How can intussusception be classified?
Ileocecal invagination (most common; accounts for 85–90% of cases)
Appendicocecal invagination (very rare)
List clinical featuers.
Child typically looks healthy.
Acute cyclical colicky abdominal pain (sudden screaming or crying spells), often with legs drawn up, with asymptomatic intervals: Acute attacks occur approx. every 15–30 min.
Vomiting (initially nonbilious)
Abdominal tenderness, palpable sausage-shaped mass in the RUQ , and an “emptiness” or retraction in the RLQ (Dance sign) during palpation
High-pitched bowel sounds on auscultation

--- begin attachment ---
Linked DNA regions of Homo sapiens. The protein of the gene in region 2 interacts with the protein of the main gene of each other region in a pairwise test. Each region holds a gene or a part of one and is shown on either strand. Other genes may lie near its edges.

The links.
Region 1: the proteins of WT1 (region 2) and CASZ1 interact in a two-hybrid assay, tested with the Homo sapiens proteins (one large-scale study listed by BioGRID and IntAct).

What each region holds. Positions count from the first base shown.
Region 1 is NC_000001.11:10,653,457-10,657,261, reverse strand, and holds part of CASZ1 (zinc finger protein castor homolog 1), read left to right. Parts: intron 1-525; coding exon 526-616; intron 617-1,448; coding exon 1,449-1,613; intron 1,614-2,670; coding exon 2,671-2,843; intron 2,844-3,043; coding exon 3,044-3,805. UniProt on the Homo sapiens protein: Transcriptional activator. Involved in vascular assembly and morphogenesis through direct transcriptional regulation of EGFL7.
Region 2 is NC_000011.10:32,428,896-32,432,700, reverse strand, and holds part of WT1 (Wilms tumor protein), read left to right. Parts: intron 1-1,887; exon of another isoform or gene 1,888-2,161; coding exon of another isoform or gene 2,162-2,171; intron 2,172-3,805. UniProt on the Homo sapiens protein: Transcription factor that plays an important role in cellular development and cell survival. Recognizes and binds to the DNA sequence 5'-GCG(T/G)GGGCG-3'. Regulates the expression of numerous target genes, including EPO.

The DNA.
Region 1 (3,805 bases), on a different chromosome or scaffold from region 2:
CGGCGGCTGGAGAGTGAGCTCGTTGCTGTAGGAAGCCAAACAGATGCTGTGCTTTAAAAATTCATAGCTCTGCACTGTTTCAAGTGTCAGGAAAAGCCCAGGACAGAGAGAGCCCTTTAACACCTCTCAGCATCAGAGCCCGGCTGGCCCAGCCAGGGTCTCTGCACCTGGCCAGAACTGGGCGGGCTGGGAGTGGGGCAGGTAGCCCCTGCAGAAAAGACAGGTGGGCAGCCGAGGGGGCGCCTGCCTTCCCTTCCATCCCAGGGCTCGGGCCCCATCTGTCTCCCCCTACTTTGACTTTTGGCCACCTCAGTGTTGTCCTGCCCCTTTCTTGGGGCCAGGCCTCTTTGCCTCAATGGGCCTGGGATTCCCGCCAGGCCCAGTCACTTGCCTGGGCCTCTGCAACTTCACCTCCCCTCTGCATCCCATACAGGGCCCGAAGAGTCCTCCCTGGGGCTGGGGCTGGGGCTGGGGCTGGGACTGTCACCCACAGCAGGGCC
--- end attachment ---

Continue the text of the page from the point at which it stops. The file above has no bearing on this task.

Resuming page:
“Currant jelly” stool: Dark red stool (resembling currant jelly) may be noticed in passed stool or during digital rectal examination (usually a late sign).
Lethargy , pallor, and other symptoms of shock or altered mental status may be present.
Less than 15% of patients with intussusception present with the classic triad of abdominal pain, a palpable sausage-shaped abdominal mass, and blood per rectum.